I am trying to find the rate of infections with 2 different treatments and to see if there is any difference between them. I want to work out whether the rate of 'no infections' is different between the 2 treatments.

Initially I checked the odds ratios and looked at conditional logistic regression to get the confidence intervals.

The odds ratio of treatment A no infection is 0.70, and treatment B is 0.69 The confidence intervals on conditional logistic regression is 0.61 and 2.2 so they both lie within the confidence intervals - i.e. treatments are equivalent.

I am told that I can use the Poisson distribution and see if there is a difference between them.

$\hat{\lambda}$ for number of infections per person for treatment A is 0.39, and for treatment B is 0.34

This gives the Poisson distribution for less than 1 infection as 0.71 (confidence interval 0.68-0.74 calculated by $\hat\lambda \pm 1.96\sqrt{\hat\lambda}$ for treatment A and 0.67 (0.64-0.70) for treatment B.

Is this a valid method for calculating rate ratios or do I have to take something else into account for matched pairs?

  • $\begingroup$ Are the experimental units people? Can a person be infected more than once? $\endgroup$ – Andrew M May 26 '15 at 20:49
  • $\begingroup$ Experimental units are people, they can have more than one infection over the outcome time period (2 years) $\endgroup$ – user1745691 May 26 '15 at 20:58

Ignoring pairing that exists in the data will generally give you conservative results (p-value to large, confidence intervals too wide). However, if there is a negative correlation within pairs (unusual, but not impossible) then the errors can be in the other direction.

To account for the pairing in the data, I would suggest using a generalized linear mixed effects model (GLMM) or a Bayesian approach. Neither is simple and need a fair amount of sophistication to carry out properly (so if you are not already familiar with these approaches, you should take another course or 2 (or 3) or consult with a statistician who is familiar with these techniques).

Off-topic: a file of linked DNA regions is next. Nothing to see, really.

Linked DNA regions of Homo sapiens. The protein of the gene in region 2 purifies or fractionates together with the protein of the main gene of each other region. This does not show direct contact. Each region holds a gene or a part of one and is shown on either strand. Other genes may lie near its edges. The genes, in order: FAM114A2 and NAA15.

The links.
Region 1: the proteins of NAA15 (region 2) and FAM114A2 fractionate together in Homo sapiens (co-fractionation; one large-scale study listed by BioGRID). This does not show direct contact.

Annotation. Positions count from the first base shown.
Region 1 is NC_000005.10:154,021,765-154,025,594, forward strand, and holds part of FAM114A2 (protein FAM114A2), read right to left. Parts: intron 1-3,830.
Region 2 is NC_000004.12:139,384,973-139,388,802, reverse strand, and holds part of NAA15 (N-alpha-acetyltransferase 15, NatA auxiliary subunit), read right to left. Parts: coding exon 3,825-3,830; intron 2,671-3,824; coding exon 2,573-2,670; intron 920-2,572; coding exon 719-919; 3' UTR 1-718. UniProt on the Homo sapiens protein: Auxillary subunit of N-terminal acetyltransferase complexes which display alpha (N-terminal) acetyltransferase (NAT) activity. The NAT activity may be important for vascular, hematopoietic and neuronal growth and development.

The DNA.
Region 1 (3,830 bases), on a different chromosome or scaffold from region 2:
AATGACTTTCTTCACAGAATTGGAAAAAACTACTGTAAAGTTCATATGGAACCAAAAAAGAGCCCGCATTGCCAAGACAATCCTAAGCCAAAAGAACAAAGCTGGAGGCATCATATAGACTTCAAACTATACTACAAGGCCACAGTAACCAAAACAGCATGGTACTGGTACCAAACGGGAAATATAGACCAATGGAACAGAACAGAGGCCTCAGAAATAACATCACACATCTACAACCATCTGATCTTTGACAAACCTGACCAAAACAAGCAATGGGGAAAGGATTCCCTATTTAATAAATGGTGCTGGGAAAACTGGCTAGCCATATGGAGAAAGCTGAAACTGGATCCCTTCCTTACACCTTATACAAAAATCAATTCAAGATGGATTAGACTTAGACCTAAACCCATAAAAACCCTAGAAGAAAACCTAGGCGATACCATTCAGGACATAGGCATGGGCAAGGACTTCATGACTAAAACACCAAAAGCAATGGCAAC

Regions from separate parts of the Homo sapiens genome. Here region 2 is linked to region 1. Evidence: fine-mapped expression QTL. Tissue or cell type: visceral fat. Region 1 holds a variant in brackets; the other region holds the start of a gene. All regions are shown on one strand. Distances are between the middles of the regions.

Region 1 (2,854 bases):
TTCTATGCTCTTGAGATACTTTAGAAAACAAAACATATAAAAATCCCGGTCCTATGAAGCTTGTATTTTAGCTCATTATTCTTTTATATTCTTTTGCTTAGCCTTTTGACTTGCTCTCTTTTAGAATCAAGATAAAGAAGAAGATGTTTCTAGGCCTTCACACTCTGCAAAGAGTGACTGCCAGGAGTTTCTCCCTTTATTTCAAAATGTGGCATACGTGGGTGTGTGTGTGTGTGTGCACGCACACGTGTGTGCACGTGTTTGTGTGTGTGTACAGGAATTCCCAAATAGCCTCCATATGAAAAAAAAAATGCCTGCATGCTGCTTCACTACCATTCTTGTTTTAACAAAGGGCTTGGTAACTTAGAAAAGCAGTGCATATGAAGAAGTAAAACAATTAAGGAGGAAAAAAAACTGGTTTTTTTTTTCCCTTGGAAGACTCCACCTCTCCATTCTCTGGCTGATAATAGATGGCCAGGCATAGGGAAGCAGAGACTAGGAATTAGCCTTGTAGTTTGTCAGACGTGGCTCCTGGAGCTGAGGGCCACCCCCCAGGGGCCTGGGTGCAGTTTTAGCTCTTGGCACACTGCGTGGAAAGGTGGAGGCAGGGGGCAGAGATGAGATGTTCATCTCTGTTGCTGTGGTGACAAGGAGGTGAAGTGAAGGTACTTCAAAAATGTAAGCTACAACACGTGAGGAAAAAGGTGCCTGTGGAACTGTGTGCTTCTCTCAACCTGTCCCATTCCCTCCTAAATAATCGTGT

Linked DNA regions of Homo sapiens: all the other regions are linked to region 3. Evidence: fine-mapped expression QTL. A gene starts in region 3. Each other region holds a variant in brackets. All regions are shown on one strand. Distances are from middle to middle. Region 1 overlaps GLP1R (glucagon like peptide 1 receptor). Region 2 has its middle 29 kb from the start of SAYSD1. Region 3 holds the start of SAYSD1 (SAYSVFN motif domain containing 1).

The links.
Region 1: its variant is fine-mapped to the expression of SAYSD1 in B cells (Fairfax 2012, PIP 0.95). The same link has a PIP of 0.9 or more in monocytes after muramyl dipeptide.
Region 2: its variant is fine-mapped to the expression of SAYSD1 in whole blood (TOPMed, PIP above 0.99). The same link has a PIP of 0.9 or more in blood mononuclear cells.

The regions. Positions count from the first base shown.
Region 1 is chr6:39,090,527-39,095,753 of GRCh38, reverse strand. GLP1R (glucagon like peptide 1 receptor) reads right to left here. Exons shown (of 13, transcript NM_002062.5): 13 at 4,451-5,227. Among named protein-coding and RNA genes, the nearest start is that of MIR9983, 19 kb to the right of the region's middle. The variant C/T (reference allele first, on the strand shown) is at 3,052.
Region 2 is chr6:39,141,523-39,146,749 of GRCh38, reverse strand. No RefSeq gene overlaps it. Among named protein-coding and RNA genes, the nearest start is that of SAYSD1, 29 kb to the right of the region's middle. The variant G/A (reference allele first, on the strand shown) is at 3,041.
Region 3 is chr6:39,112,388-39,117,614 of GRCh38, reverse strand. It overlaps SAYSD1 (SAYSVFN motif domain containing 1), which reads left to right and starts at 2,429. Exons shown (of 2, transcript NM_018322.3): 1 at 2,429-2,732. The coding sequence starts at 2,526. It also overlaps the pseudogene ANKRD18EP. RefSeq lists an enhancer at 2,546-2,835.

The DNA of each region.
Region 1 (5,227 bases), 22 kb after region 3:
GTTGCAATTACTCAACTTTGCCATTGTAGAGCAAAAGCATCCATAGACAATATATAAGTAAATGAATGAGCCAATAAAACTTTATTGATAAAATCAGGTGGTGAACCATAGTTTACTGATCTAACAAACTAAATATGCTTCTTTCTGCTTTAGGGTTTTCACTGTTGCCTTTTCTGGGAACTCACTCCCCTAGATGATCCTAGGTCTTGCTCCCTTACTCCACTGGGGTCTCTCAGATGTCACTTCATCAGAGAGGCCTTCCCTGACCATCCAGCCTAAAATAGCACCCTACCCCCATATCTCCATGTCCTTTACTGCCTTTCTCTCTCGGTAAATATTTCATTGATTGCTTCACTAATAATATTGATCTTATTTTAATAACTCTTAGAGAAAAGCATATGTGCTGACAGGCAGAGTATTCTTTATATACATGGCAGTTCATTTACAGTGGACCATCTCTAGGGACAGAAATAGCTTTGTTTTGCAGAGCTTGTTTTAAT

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  • $\begingroup$ In the end, what I did was use the gnm library in R: model<-gnm(infections, treatmentgroup, data, family=poisson, eliminate-factor(strata)). Where treatment group was 0 or 1, and used the exponential of the coefficient for the rate ratio and standard error to plug into calculating the probability of infection count = 1 $\endgroup$ – user1745691 May 27 '15 at 14:54

I would not use (simple) Poisson regression for this data. Given that in both groups, you have the vast majority of subjects not having any infection, describing this with a Poisson model seems a little backwards; you're not getting much more information out of your data, unless something is an extreme outlier (i.e a subject with 10 infections).

So basically, the only extra power you get is that you can now allow outliers to have heavy leverage. But the only times you'll have heavy outliers is when the model doesn't fit well and shouldn't be trusted anyways! In my head, this makes for a lose-lose scenario (or at least lose-tie scenario).

If you really wanted to allow number of counts to have influence, you can try something like a zero-inflated Poisson. But my guess is that this is more modeling than you are going to care for, and it's likely not to add any power (unless you really think that conditional on the treatments not preventing infection overall at different rates, it still reduces number of infections at different rates. To me that seems odd.)

So I'd suggest just sticking to odds ratios, unless the data's more complicated than I'm seeing.

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  • $\begingroup$ The data is matched patients (1:1) and probably not more complex than you think. I thought that odds ratios made more sense, but I am trying to see if its possible to massage the data to show that treatment A is statistically better than B. $\endgroup$ – user1745691 May 26 '15 at 21:02

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